By Duane R. Miller*
This began as a good friend’s response to the series I just completed about finding our true selves using the metaphor of removing the paint (social roles, learned behavior, etc.) that covers up the “true grain” of our personal characters. What if you reverse the metaphor? Does this come closer to your experience?
Thanks, Duane, for letting me use this.
I’ve been reading your [Second Half] blog using the metaphor of a chair that has been painted many times and what it means to strip the layers of paint and find out what is really underneath it all.
The idea seems to be that if you scrape away all the layers of stuff that have been put on you throughout your professional life, you will discover again who you really are.
While your writing is always enjoyable and insightful, there is something about using this image that didn’t sit quite right with me.
I think I have discovered why.
In your image, all your experiences, the layers of paint, are covering up who you really are. Why can’t your experiences and the way you deal with them add new dimensions to whom you are meant to become?
I am going to risk suggesting the metaphor of seeing your life as doing/making a painting.
I’d call the painting: “The Expression of The Spirit through My Life.”
I suggest that each set of experiences might be like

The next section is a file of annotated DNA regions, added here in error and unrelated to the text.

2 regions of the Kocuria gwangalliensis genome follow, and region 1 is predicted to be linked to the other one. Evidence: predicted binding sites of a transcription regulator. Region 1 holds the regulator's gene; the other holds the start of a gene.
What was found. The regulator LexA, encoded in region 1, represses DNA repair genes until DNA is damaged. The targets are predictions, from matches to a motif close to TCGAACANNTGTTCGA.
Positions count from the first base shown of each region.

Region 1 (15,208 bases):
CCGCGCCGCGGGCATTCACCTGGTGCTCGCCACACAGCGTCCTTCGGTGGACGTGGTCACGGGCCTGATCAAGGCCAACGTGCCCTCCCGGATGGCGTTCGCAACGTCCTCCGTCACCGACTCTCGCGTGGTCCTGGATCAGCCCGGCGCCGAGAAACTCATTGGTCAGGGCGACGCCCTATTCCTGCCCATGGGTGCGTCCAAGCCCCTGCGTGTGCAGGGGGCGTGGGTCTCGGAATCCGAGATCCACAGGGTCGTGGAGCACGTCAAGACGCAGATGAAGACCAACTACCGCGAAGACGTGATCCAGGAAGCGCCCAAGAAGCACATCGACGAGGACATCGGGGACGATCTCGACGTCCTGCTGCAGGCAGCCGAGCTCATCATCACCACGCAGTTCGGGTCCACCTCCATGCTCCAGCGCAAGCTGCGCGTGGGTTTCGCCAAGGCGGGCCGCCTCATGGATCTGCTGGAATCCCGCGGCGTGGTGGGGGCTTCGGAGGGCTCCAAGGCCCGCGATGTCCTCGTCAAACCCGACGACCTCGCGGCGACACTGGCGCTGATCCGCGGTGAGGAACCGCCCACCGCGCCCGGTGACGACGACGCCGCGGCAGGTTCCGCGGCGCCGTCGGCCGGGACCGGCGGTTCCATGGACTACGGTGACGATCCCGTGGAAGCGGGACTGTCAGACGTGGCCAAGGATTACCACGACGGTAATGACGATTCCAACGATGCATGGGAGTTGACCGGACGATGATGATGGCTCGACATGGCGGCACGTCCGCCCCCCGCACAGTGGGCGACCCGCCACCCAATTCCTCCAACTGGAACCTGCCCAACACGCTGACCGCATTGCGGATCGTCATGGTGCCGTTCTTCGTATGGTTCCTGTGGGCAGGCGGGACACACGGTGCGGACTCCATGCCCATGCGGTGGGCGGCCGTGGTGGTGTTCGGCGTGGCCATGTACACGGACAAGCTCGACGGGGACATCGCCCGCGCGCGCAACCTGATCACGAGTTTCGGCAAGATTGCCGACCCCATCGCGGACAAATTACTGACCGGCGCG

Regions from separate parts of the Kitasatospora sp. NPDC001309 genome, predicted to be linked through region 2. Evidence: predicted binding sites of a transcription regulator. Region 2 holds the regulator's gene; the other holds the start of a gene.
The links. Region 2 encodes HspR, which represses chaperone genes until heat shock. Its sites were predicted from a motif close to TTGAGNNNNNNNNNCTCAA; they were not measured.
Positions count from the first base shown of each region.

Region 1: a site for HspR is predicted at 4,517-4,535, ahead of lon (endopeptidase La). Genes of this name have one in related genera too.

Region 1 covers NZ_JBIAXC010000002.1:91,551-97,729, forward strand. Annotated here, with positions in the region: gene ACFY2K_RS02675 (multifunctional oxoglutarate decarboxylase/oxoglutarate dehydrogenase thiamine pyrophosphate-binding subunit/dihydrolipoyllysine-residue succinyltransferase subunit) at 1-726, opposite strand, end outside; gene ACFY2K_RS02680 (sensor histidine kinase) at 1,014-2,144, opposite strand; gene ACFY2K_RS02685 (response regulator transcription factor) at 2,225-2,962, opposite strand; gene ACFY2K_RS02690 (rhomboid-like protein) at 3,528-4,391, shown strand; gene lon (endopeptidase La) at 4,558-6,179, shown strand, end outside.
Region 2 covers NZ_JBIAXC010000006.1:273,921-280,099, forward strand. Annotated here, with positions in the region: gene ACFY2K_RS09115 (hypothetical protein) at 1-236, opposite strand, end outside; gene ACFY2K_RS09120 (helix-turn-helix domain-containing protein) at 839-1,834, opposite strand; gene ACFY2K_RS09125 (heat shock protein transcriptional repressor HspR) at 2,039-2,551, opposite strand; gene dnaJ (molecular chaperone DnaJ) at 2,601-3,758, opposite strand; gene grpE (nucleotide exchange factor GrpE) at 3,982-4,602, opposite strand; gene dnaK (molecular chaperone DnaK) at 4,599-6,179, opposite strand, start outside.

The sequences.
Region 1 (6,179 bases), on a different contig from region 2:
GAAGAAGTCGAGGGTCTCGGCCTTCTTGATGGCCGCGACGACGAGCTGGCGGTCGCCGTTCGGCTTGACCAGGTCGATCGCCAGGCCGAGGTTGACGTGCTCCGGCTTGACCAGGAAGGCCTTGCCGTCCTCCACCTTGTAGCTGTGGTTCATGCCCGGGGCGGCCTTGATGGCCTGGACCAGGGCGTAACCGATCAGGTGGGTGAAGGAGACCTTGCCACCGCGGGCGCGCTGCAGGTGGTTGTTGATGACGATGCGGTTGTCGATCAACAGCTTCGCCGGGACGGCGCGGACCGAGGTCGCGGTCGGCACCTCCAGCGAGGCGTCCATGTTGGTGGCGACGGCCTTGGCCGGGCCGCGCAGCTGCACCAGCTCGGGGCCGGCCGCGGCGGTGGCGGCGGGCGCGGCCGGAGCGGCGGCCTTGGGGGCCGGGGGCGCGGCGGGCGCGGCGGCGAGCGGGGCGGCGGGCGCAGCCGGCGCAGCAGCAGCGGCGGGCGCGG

adding a color to the painting.
When you are faced with different experiences and you have to find a way to respond, see that as adding a new color. Any time in our lives can be a good time to look at the overall painting. Maybe you added too much of one color or not enough of another and so you might go back to add some more of one color or cover up some of another.
But you never totally eliminate a color because all of them are needed to express how The Spirit is leading you through your life.
The primary question should always be,
“What should be the next color
that would complement
and bring out the meaning
of all the colors that are already there?”
When I’m quietly listening to that small but insistent voice from within that is also somehow coming from beyond – listening for where it is now leading or directing me. What color can I now add that would make the painting more coherent, meaningful and beautiful?
How do I take what I have learned from painful as well as fulfilling experiences and add thoughts and experiences that help reveal where God/Spirit now wants to lead me?
If I understand the creation of paintings, the painter may have a notion of what the painting is going to look like but, at each stage, each addition of a color, artists discover something that they couldn’t have anticipated ahead of time. So the addition of each new color is a creative discovery of something you didn’t know was possible before you got to that point in your painting or your life.
Retirement provides a great time to review your life but also to meditate on how God/Spirit wants/encourages you to put it all together so you can rejoice in the abundance of what your life has provided and will continue to give.
*Dr. Duane Miller served as a college chaplain and seminary administrator. He also pastored churches in upstate New York and founded a non-profit community service organization. He is the author of The Memes of My Life: How Integral Thought Illuminated Personal Experiences.